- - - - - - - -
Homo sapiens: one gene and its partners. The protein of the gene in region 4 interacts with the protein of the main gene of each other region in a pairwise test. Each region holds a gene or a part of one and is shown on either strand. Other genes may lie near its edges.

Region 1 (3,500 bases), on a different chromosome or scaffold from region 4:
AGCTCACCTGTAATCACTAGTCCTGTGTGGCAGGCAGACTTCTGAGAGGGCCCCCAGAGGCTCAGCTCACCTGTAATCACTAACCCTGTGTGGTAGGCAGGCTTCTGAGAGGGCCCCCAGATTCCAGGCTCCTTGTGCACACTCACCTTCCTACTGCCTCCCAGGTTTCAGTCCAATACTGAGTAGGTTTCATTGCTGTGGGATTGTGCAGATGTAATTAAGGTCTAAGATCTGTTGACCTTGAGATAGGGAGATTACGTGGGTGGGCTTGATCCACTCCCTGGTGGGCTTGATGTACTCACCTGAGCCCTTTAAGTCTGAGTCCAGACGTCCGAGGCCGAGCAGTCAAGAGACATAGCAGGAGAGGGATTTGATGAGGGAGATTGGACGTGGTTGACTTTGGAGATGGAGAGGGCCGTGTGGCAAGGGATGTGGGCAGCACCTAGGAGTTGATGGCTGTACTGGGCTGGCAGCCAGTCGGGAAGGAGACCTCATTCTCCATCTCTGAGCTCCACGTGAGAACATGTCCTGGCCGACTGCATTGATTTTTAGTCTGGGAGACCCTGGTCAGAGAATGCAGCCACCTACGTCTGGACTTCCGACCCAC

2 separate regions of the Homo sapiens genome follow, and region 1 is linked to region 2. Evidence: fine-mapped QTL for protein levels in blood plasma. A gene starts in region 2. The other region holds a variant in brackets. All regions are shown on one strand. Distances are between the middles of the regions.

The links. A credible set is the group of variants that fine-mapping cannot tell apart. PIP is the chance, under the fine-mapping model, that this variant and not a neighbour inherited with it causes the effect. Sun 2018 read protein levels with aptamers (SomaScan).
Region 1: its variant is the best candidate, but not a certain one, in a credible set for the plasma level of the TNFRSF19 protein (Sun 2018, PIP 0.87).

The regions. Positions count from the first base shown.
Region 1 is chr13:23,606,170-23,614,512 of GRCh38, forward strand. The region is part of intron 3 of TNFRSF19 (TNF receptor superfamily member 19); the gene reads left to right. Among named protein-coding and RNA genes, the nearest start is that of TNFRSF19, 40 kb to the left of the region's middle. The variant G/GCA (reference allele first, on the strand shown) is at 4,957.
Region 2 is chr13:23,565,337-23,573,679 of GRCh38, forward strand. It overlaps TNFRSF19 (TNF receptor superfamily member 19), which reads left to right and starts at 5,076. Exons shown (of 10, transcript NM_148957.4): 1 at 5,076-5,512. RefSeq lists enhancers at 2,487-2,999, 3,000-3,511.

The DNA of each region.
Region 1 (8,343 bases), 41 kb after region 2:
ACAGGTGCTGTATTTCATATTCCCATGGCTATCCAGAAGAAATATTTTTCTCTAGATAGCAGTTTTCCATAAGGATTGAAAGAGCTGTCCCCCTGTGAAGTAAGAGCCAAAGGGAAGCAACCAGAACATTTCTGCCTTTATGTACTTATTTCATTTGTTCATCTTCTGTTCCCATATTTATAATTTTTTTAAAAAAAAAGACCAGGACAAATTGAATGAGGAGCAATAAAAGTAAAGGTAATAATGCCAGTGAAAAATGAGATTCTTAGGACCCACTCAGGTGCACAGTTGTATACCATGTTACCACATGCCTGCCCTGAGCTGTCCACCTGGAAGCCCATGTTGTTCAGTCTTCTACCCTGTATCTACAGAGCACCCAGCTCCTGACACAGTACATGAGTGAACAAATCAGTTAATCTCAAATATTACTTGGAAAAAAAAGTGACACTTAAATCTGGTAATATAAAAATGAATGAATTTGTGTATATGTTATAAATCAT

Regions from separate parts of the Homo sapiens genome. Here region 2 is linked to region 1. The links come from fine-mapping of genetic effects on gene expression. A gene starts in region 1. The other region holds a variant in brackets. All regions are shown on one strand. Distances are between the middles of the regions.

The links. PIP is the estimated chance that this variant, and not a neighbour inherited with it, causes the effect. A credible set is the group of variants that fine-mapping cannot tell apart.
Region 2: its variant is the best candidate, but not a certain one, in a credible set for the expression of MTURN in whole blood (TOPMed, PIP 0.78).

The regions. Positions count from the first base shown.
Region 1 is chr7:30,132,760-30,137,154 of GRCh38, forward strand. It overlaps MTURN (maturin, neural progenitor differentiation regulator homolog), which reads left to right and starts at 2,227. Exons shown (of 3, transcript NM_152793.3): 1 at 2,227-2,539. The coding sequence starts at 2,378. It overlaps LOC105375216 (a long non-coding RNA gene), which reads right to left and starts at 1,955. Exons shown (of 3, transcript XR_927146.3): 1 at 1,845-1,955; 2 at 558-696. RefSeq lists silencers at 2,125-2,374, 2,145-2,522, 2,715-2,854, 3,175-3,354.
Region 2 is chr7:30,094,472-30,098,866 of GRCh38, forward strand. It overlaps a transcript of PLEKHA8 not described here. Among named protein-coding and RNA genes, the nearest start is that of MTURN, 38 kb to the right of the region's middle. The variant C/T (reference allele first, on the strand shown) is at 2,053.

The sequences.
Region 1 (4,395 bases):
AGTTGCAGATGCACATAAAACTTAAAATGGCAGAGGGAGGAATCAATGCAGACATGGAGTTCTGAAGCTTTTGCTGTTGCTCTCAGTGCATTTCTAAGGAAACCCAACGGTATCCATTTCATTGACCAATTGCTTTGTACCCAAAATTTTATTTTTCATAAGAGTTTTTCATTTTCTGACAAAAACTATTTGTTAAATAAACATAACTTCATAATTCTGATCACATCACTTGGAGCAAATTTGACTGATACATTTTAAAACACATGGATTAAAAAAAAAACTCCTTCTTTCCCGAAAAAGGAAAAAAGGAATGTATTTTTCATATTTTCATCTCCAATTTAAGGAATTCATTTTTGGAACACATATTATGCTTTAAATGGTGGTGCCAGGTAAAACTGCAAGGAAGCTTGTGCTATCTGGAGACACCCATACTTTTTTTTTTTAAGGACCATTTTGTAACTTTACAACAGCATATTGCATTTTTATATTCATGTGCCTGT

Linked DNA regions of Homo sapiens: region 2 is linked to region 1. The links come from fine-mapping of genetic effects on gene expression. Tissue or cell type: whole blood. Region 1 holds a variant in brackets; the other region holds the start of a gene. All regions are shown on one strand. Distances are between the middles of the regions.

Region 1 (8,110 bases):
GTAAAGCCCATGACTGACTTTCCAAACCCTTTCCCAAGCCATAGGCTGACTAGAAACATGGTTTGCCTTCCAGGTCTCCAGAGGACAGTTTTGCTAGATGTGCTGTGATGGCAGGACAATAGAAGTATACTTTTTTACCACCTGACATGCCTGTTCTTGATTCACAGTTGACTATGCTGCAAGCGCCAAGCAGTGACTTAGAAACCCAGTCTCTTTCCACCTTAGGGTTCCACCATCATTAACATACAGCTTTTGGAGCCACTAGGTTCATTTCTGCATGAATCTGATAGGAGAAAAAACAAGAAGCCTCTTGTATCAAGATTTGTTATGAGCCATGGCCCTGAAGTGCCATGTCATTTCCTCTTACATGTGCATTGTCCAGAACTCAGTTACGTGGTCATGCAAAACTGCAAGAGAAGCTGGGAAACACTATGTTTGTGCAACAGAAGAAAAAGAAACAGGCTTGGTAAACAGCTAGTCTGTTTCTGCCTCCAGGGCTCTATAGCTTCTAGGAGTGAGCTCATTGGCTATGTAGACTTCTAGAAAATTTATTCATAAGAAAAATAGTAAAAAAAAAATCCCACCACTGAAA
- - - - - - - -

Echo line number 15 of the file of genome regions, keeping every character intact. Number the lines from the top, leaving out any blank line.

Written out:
Region 2: its variant is the best candidate, but not a certain one, in a credible set for the expression of MTURN in whole blood (TOPMed, PIP 0.78).